"New Type Edison" incandescent lamp

Description (Brief)
Invention rarely stops when the inventor introduces a new device. Thomas A. Edison and his team worked to improve his electric lighting system for some years after the initial introduction in 1880. This lamp shows the changes made after six years of labor aimed at lowering costs and increasing production. The simplified base required little material; the diameter and thread-pitch are still used today. The filament was changed from bamboo to a treated cellulose invented by English chemist Joseph Swan. The bulbs were made by semi-skilled laborers blowing glass into iron molds. The cost had dropped from about $1.00 per lamp to less than 30¢.
Object Name
light bulb
incandescent lamp
date made
ca 1886
Edison Lamp Company
Physical Description
brass (overall material)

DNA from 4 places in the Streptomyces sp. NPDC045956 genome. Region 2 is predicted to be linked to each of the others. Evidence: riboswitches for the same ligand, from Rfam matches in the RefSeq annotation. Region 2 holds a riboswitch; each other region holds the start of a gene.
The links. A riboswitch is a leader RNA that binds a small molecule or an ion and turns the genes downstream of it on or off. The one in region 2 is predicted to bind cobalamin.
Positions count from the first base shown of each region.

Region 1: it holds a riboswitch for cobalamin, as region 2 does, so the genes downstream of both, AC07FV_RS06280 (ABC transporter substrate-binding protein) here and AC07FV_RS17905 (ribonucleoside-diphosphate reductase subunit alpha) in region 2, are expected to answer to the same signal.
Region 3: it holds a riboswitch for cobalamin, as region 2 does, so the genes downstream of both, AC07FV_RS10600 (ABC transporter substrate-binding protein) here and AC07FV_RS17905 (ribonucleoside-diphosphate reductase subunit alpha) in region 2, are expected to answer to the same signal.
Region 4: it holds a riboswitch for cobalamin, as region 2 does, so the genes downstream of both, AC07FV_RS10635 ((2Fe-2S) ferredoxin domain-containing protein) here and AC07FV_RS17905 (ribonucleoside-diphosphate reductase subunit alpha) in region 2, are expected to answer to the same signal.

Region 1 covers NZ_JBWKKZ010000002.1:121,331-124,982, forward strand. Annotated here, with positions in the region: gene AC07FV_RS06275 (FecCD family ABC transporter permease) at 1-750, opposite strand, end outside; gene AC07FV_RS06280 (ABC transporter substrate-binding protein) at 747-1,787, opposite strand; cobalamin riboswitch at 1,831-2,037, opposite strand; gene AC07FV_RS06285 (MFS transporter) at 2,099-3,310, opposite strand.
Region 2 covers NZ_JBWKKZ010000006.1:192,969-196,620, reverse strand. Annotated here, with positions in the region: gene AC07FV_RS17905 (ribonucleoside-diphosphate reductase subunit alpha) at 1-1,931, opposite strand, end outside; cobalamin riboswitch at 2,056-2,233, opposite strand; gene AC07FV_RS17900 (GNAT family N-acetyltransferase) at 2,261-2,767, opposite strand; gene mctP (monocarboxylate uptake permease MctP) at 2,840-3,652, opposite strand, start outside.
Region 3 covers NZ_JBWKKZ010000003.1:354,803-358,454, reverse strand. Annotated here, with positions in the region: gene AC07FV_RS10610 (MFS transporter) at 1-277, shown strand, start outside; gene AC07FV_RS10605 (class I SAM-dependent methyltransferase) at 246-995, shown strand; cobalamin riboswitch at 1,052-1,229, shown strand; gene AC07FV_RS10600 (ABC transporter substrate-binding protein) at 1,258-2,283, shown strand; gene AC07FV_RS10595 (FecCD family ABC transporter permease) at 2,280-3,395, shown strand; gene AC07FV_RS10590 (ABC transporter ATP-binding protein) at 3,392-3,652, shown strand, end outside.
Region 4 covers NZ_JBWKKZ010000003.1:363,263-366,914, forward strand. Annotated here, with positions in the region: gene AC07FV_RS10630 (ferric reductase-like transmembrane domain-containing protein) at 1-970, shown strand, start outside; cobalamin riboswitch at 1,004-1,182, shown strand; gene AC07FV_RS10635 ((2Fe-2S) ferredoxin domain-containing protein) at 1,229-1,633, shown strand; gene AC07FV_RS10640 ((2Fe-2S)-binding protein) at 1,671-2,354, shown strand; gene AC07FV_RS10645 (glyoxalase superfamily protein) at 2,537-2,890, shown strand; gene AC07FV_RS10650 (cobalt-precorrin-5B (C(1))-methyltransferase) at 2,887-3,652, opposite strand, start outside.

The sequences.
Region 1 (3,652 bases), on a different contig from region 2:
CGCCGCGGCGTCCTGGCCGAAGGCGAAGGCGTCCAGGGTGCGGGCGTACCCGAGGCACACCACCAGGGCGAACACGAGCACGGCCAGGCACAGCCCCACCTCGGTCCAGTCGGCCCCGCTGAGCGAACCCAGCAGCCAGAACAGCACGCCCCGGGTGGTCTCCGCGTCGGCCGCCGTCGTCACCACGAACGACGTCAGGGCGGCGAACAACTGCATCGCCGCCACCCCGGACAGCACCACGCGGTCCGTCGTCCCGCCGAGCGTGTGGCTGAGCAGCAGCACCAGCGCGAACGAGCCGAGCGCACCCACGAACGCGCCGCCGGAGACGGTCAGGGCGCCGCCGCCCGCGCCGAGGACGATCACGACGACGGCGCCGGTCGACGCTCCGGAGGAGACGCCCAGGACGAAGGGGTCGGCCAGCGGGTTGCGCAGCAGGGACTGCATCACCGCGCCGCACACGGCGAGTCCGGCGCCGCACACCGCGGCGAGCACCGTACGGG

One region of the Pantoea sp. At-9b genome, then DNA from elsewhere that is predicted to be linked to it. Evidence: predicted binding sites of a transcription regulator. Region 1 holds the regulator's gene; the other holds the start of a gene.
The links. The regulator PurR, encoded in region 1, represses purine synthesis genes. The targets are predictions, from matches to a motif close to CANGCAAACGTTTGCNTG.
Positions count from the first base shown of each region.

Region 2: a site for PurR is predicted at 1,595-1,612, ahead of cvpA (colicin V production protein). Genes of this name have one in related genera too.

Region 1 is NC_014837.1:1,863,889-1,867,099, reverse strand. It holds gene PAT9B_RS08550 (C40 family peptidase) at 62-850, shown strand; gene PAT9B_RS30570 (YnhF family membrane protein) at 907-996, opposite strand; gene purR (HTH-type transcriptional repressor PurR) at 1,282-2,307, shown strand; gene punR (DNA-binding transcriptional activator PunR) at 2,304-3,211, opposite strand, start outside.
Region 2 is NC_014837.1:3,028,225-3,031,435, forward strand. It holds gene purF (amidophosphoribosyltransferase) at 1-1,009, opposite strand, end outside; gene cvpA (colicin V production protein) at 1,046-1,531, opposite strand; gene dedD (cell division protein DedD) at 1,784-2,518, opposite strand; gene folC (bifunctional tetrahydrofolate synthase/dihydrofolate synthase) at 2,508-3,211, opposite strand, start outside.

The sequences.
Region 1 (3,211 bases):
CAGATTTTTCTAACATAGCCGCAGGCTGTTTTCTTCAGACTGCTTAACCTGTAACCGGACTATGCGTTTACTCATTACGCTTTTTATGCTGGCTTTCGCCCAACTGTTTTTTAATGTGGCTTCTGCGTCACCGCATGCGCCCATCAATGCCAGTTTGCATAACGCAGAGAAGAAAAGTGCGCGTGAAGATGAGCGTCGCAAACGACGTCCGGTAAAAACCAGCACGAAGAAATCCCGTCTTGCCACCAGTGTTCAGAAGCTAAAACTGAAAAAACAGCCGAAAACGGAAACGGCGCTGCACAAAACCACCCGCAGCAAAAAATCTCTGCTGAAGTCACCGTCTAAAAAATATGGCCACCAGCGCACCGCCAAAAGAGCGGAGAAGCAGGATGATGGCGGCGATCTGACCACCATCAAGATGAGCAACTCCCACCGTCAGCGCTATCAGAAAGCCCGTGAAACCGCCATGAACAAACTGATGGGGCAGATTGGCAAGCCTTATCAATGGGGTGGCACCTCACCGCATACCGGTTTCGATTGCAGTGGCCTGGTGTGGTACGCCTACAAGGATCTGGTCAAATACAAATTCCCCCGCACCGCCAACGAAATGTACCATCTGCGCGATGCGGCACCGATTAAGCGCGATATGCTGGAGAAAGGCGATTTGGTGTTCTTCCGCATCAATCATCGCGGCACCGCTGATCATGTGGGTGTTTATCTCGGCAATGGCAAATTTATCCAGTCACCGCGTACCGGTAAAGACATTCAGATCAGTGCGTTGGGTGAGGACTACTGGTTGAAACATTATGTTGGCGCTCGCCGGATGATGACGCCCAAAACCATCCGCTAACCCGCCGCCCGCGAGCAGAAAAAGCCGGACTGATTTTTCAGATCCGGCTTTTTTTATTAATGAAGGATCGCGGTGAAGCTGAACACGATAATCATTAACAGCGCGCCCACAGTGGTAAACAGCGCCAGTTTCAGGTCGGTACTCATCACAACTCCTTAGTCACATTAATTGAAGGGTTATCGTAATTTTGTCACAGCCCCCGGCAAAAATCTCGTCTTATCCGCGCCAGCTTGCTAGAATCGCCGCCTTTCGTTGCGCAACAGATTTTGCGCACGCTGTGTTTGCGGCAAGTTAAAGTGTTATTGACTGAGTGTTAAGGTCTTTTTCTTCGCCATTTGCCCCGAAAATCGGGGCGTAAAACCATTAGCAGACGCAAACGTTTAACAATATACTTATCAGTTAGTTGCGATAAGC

plaster (overall material)
glass (overall material)
carbon (overall material)
overall: 15 cm x 5.5 cm; 5 29/32 in x 2 5/32 in
ID Number
catalog number
accession number
See more items in
Work and Industry: Electricity
American Enterprise
Energy & Power
American Enterprise
Exhibition Location
National Museum of American History
Data Source
National Museum of American History, Kenneth E. Behring Center
Credit Line
from Princeton University, Dept. of Electrical Engineering, thru Dean Howard Menand

Visitor Comments

Add a comment about this object

**Please read before submitting the form**

Have a comment or question about this object to share with the community? Please use the form below. Selected comments will appear on this page and may receive a museum response (but we can't promise). Please note that we generally cannot answer questions about the history, rarity, or value of your personal artifacts.

Have a question about anything else, or would you prefer a personal response? Please visit our FAQ or contact page.

Personal information will not be shared or result in unsolicited e-mail. See our privacy policy.

Enter the characters shown in the image.